Sleep is a hot topic right now. Now that we're up to speed on the CDC's finding (spoiler alert: we're not getting enough zzz's), it's time to talk about how we go about getting better sleep. Something that has helped me is simply having a routine. I have a morning ritual to get ready for the day, and I have a nighttime one to get me ready for bed.
Before I get started on my nighttime routine, I set up my oil diffuser. Filling my room with relaxing lavender fragrance is not only soothing, but has also almost become somewhat of a sleep trigger for me (of the Pavlovian variety).
The idea here is not necessarily around skin care specifically, but more so finding a ritual that works for you and gets your brain to wind down. During the same time I brush my teeth, I take time to cleanse, exfoliate, occasionally do a peel or treatment, tone, apply serum, and moisturize. I use a heavier moisturizer at night than I do during the day, especially if I have the heater going, and sometimes I do a nighttime mask. Carving out this time to do a little self-care before bed helps me relax and forces me to dedicate some time to sleep prep.
Melatonin and Supplements
On nights where I am dealing with insomnia, I typically take melatonin before bed — this sometimes includes my iChill "shot" of melatonin, B vitamins, rose hips, and valerian root. I also pop an omega-3 supplement before bed; if you're taking any vitamins or supplements, include them in your nightly ritual so you don't miss a dose. Fortify your efforts by downing all this with some chamomile or sleeptytime tea. I do my best to not rely on the supplement too heavily as it may throw off your circadian rhythm over the long run.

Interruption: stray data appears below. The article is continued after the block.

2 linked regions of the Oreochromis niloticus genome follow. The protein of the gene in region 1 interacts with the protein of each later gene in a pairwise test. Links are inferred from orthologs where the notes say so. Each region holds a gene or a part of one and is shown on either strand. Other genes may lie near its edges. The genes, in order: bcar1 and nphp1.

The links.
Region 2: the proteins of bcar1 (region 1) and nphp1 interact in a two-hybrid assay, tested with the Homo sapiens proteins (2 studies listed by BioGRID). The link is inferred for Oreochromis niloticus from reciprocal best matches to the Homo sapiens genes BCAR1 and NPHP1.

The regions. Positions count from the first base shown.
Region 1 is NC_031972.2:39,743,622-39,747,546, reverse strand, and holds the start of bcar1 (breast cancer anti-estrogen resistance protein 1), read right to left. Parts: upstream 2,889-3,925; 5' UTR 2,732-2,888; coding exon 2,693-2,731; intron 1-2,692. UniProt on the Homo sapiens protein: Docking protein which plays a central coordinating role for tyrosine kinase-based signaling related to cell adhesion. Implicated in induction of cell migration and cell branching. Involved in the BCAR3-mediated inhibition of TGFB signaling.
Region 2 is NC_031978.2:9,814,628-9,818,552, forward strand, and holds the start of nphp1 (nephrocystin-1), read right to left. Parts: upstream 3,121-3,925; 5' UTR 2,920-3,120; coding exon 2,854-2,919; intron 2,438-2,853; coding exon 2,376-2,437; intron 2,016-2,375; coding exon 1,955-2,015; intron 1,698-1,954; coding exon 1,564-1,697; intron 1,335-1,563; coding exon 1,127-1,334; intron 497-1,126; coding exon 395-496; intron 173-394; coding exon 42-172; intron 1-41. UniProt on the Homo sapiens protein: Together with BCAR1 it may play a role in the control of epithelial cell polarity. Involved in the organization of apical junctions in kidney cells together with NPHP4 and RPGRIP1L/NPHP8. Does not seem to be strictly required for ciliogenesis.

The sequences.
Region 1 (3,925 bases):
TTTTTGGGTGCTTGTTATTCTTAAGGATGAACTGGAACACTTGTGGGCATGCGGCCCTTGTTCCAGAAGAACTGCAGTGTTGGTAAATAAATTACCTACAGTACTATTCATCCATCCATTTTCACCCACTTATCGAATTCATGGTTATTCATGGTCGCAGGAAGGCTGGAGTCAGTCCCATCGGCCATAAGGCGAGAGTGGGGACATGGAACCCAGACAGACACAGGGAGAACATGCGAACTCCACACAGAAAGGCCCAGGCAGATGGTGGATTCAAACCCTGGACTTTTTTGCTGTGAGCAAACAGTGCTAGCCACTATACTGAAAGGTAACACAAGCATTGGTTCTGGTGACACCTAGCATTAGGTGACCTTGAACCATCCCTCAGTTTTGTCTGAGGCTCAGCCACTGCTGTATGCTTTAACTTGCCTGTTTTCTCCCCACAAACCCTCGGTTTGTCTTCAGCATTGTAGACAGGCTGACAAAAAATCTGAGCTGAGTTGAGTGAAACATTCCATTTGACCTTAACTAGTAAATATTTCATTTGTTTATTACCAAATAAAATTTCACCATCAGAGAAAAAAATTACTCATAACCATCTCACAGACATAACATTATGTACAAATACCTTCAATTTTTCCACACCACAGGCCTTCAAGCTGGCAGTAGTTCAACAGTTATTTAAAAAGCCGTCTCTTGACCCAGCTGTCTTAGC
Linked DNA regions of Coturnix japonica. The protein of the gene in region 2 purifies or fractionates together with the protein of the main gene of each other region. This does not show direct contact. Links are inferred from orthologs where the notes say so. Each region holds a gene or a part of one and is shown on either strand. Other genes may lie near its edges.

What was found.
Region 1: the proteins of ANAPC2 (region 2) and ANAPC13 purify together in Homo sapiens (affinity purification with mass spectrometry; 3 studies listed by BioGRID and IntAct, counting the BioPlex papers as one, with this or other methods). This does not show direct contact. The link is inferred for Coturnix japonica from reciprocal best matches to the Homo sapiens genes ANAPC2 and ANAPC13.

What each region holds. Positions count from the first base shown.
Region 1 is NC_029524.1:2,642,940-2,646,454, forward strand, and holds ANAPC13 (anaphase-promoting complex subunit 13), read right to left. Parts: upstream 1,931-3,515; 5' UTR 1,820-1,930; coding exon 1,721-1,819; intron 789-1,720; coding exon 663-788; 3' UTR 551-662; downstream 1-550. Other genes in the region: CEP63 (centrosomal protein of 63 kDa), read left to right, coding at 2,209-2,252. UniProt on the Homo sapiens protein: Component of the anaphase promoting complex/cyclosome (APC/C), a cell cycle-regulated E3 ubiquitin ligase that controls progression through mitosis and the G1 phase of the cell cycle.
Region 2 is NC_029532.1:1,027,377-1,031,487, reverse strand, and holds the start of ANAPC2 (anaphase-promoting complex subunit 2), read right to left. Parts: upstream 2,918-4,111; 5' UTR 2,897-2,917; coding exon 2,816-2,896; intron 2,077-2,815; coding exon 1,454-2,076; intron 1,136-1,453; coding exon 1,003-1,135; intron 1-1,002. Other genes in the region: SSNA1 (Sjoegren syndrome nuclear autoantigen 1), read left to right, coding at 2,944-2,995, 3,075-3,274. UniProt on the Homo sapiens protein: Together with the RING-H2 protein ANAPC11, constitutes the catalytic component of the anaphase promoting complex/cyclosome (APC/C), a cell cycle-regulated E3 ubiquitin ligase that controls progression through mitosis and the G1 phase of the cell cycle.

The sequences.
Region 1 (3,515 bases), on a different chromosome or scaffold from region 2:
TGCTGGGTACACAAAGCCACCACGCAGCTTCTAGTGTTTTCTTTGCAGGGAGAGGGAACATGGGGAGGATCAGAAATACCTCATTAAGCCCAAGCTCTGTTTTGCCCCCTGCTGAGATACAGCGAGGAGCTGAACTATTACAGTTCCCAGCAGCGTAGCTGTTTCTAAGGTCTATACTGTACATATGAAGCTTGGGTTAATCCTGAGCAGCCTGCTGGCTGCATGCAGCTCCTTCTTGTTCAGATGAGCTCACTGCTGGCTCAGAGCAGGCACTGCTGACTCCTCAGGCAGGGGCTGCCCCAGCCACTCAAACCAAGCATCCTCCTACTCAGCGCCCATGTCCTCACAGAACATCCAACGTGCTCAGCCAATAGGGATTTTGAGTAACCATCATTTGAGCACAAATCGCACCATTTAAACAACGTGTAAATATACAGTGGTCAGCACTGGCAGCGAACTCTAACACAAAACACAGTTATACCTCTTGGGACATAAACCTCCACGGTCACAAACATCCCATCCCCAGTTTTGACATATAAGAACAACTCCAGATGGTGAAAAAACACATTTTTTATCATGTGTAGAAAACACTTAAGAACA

Sometimes you'll find yourself tossing and turning all night because you've got a kink in your neck, a sore lower back, or a cramp. Eliminate the possibility of nighttime discomfort with simple stretches you can do in bed. For me, it helps release tension from the day, whether it was stressful or just really productive and jam-packed.
Get the Right Alarm
I've been using the Sleep Cycle Alarm Clock for a few years for a number of reasons. One: soothing noises. I have mine set to ocean waves, and the gentle noise plays on whatever volume you have your phone set to, then fades out as you fall asleep, eventually becoming silent. Two: I'm able to track the quality of my sleep nightly, with notes, including how the weather, number of hours in bed, daily exercise or stress, etc., all affected my sleep quality. Through tracking my stats, I found that the earlier I hit the hay (typically around 10 p.m.) and the longer I stay in bed (typically around eight hours), the better quality sleep I have — this past weekend I got a 99 percent.
Bed = No-Phone Zone
I've been taking the no-screen-time rule to heart, as the light emanating from the screen messes with melatonin levels and can disturb your circadian rhythm. Lately, I've been reading (usually Harry Potter) before bed to relax and get myself snoozing. . . . It's much better than counting sheep.